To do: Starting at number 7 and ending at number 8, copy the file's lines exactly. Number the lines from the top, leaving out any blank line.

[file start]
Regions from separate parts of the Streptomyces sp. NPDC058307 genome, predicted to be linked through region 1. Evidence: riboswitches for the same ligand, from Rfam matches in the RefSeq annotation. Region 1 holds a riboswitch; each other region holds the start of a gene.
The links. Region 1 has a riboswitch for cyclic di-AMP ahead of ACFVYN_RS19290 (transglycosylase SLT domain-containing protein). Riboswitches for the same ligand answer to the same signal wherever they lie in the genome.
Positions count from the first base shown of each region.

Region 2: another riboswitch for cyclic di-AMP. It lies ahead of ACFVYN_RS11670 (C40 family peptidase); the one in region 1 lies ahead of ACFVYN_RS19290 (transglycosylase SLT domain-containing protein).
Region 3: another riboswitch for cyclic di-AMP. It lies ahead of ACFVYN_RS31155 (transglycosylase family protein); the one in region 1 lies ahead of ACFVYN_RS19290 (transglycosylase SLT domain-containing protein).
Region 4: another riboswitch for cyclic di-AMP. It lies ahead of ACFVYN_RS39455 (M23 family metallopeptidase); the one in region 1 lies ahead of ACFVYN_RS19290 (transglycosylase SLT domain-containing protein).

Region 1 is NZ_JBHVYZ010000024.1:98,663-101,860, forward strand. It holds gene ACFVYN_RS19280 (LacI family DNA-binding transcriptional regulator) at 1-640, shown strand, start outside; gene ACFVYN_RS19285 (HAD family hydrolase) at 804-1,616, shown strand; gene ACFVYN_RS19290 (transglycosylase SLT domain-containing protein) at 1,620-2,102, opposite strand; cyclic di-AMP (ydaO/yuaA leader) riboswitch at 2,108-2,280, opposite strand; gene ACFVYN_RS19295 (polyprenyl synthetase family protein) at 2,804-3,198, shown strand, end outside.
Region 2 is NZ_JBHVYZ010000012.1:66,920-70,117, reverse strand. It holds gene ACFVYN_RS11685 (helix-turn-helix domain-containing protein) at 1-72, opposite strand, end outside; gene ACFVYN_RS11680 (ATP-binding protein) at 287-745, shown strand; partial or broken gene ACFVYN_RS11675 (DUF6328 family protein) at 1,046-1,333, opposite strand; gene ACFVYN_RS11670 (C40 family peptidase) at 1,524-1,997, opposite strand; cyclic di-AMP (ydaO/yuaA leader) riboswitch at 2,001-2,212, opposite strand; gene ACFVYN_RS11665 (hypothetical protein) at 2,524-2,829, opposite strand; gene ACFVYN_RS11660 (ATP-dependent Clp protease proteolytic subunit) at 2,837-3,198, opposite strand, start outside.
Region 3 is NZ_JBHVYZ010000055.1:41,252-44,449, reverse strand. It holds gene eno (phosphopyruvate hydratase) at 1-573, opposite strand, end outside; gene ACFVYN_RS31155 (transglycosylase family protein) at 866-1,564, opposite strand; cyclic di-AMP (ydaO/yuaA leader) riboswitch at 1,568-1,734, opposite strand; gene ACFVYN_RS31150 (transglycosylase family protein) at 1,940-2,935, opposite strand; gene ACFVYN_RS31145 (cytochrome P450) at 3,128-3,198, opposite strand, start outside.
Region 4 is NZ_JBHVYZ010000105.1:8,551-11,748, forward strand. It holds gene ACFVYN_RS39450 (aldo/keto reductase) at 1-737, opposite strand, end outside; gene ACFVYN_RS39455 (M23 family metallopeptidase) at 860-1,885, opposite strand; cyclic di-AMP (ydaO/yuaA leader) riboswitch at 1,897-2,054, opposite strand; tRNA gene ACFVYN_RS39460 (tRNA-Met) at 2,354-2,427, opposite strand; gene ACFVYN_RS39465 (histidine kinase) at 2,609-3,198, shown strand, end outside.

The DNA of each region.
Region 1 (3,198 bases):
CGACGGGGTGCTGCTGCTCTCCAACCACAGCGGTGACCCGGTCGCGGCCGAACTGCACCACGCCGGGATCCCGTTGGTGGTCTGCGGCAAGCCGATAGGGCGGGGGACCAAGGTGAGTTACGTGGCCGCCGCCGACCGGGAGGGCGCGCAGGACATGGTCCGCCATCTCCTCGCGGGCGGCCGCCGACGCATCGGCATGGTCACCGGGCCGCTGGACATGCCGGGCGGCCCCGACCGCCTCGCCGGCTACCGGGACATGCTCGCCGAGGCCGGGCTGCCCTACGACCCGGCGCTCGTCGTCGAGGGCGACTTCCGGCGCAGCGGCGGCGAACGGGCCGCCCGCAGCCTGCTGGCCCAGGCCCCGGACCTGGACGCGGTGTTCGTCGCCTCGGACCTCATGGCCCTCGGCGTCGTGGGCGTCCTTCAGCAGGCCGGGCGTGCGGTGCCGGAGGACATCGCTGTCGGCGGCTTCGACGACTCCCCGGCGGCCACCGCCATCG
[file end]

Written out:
Region 1 is NZ_JBHVYZ010000024.1:98,663-101,860, forward strand. It holds gene ACFVYN_RS19280 (LacI family DNA-binding transcriptional regulator) at 1-640, shown strand, start outside; gene ACFVYN_RS19285 (HAD family hydrolase) at 804-1,616, shown strand; gene ACFVYN_RS19290 (transglycosylase SLT domain-containing protein) at 1,620-2,102, opposite strand; cyclic di-AMP (ydaO/yuaA leader) riboswitch at 2,108-2,280, opposite strand; gene ACFVYN_RS19295 (polyprenyl synthetase family protein) at 2,804-3,198, shown strand, end outside.
Region 2 is NZ_JBHVYZ010000012.1:66,920-70,117, reverse strand. It holds gene ACFVYN_RS11685 (helix-turn-helix domain-containing protein) at 1-72, opposite strand, end outside; gene ACFVYN_RS11680 (ATP-binding protein) at 287-745, shown strand; partial or broken gene ACFVYN_RS11675 (DUF6328 family protein) at 1,046-1,333, opposite strand; gene ACFVYN_RS11670 (C40 family peptidase) at 1,524-1,997, opposite strand; cyclic di-AMP (ydaO/yuaA leader) riboswitch at 2,001-2,212, opposite strand; gene ACFVYN_RS11665 (hypothetical protein) at 2,524-2,829, opposite strand; gene ACFVYN_RS11660 (ATP-dependent Clp protease proteolytic subunit) at 2,837-3,198, opposite strand, start outside.